Saturday, April 15, 2006

Mahler's Symphony no. 2 "Resurrection" and other Easter musings

(You get a cookie if you can spot me in this picture, BTW. Hint, I'm in the alto section and not in the orchestra.)

Given the holiday, I wanted to post about one of most amazing pieces I've ever had the honor to perform. The mp3 snippet I have was recorded on February 10th, 2003 by the Choral Arts Society of Austin, TX under the direction of James Morrow and the University of Texas Symphony Orchestra under the direction of Kevin Noe. You can listen to this live recording showcasing the last 4 minutes of the finale: Movement 5 of Mahler's Symphony Number 2 "Resurrection"

Although the recording can't do the live experience justice, here are some snippets from an old journal entry of mine that conveys a little bit of what I felt after the first time I ever performed this piece:

Dr. James Morrow, my choir director, told all of us on the first day of rehearsal this would be a life-changing piece. It would be a work that would stir and awake our innermost passions to the extent that all of our emotions-pain, glory, reverence and joy- along with our massive efforts would be melded together into something so great and complete, that words would fail to describe the moment. I realized last night, when I performed the piece for the first time, everything he said was true....

In the Mahler Second, the choir only sings in the finale. Before then there's a slow and tension filled buildup comprised of four movements. An English horn solo starts all alone and then a trombone choral plays on top. Suddenly, an off-stage trumpet trio begins. Alone, they fill back stage with their cadence and then slowly taper off. The violins tremolo so softly that no one in the audience even recalls when they began. On top, a flute and piccolo whips out bird-like 32nd notes and then a horn and a timpani join in. This all builds and builds with the violins getting louder and then suddenly the volume drops. So quietly, that our sounds are almost just a sensation, the choir comes in a capella singing in German:

"Rise again, yes rise again
wilt thou, my dust
when rest is over
When life immortal,
then life eternal
He thee will give in realms"

The soloists add on top of our textures as one by one, each orchestra section joins in. The sound is so rich and voluptuous at this point, you feel as if you could cut it with a knife.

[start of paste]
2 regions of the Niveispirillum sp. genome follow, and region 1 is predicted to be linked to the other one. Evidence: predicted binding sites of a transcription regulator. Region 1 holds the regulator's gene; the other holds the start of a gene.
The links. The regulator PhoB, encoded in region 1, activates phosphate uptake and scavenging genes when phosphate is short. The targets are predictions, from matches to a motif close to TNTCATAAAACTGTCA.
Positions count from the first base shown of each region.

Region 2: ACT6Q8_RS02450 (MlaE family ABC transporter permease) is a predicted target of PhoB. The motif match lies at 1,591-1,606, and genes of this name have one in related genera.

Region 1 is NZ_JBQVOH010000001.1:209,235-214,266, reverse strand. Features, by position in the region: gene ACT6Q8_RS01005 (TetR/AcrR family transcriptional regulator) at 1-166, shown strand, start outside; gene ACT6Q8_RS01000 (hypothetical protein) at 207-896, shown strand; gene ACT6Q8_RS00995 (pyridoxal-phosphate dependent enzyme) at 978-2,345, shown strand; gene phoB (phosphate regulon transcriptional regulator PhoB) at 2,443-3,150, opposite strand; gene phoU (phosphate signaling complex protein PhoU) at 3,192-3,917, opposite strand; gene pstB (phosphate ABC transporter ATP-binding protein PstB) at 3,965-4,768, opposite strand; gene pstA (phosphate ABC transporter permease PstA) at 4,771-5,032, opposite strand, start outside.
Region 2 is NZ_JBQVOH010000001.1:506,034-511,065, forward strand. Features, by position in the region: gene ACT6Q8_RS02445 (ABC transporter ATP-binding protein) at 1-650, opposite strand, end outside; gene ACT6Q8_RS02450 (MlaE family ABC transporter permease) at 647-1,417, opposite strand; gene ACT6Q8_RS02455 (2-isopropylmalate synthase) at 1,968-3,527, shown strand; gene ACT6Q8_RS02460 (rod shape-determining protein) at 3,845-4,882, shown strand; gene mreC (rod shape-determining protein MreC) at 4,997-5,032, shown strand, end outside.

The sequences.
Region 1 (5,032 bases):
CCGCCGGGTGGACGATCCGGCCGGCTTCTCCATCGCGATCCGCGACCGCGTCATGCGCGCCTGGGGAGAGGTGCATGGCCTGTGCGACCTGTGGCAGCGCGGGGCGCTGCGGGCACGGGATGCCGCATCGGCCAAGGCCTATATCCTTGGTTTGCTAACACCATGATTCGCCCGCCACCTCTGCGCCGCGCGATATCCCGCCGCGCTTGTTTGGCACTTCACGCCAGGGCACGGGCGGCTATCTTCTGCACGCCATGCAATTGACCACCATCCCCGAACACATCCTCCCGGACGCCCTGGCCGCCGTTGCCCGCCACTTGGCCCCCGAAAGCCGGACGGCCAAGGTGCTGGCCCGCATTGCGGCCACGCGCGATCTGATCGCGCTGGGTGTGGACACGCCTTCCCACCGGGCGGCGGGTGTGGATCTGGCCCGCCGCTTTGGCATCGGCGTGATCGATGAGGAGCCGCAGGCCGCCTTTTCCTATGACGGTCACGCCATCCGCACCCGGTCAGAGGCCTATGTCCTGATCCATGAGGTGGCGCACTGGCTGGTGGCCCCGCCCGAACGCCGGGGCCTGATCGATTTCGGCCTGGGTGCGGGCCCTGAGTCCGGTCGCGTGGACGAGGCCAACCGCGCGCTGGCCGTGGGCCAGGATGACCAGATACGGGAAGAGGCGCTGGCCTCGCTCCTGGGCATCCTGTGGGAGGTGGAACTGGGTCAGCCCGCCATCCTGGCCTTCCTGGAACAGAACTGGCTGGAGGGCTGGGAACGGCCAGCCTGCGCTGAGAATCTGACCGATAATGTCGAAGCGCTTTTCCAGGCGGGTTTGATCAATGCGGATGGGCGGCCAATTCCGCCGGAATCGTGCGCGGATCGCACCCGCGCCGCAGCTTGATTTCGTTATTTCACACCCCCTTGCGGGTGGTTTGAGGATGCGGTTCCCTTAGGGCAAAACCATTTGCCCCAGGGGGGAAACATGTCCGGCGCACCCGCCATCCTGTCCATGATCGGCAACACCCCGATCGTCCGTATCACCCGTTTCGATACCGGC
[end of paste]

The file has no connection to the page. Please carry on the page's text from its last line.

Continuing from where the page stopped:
"With love enduring, will I be soaring to the light.
On pinions faith for me created,
Will I be far soaring, soaring
Will I be soaring"

And as we soar we become louder, brassier and brighter. I could feel myself drawing energy from everyone around me and at the same time I was giving all of myself self the the music and everyone else. We were sharing everything with each other. All of our instruments started to play to their full volume and ability. The basses behind me sang so well in tune and loud that I could hear an angel of a harmonic wailing two octaves above them. I felt like swooning-- this sensation was so amazing to me. The organ began to hit heavy chords on the down beat and the strings were going ballistic. We belted in heavy notes:
"Rise again
Yes, rise again
Wilt though, my heart
In moments blest. . .
To God, To God
Shall thee be bearing!"

And everything clanged and soared and the beads of sweat were running off of everyone's face. So beautiful it was! At the very end, I just stood there in awe. The audiences applause almost hurt my ears....

Unfortunately, the Choral Arts Society version is not available for purchase, but there's a live recording with Seiji Ozawa conducting the Saito Kinen Orchestra that's phenominal. (It's also best heard with earphones or a good stereo system) With the audience reaction at the end, you would have thought it was a rock concert. This CD can be purchased at

If you happen to be in the Austin, TX area, do please check out a performance by CAS if you get a chance. Even though this is a non-professional ensemble, the quality is top notch. Their next performance is:

Saturday, April 29, 2006 at 8p.m.
Bates Recital Hall, UT School of Music

Choral Works of Johannes Brahms
Geistliches Lied, op. 30
Schaffe in mir, Gott, ein rein Herz, op. 29
Gesänge, op. 17
Liebeslieder Walzer, op. 52
Neue-Liebeslieder Walzer, op 65
Fünf Lieder, op. 41
“Vier Abendlieder”—Abendständchen, Der Abend, Waldesnacht, Rote Abendwolken

If this is all a little too heavy for you, check out: "Little Bunny Hop Hop Hop" from Four Folk Song Upsettings by PDQ Bach. It has nothing to do with easter, but it is a song about a bunny.

If you don't know who PDQ Bach is, he's essentially the classical music equivalent of Weird Al and wickedly witty. I'll probably be showcasing this man's works (he's also known as Professor Peter Shickele...and yes, he really is a professor) frequently on here as he's one of my favorite composers/parody artists. Another good one is "Jesus Shaves" by David Sedaris. It's such a classic by now, it needs no introduction.

Happy Easter everyone!


Anonymous heavy metal mom said...

First off, spotting anyone in that picture is impossible!!
I really enjoyed this post. It reminded me of how much I loved being in CAS, and even though that's over, I did get a really good friend out of it.

Maybe if I get a wild 'hare' I could try to hoppity hop back over there and try out for Morrow again with PDQ's bunny song!!! I love the octave jumps!

Tuesday, April 18, 2006  
Anonymous cchang said...

I know. Bunny Hop Hop Hop is actually a techincally difficult song to sing. Ha!

Tuesday, April 18, 2006  
Anonymous cchang said...

I forgot to mention that you're standing right next to me in the pic, remember?

Tuesday, April 18, 2006  
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Tuesday, March 06, 2007  

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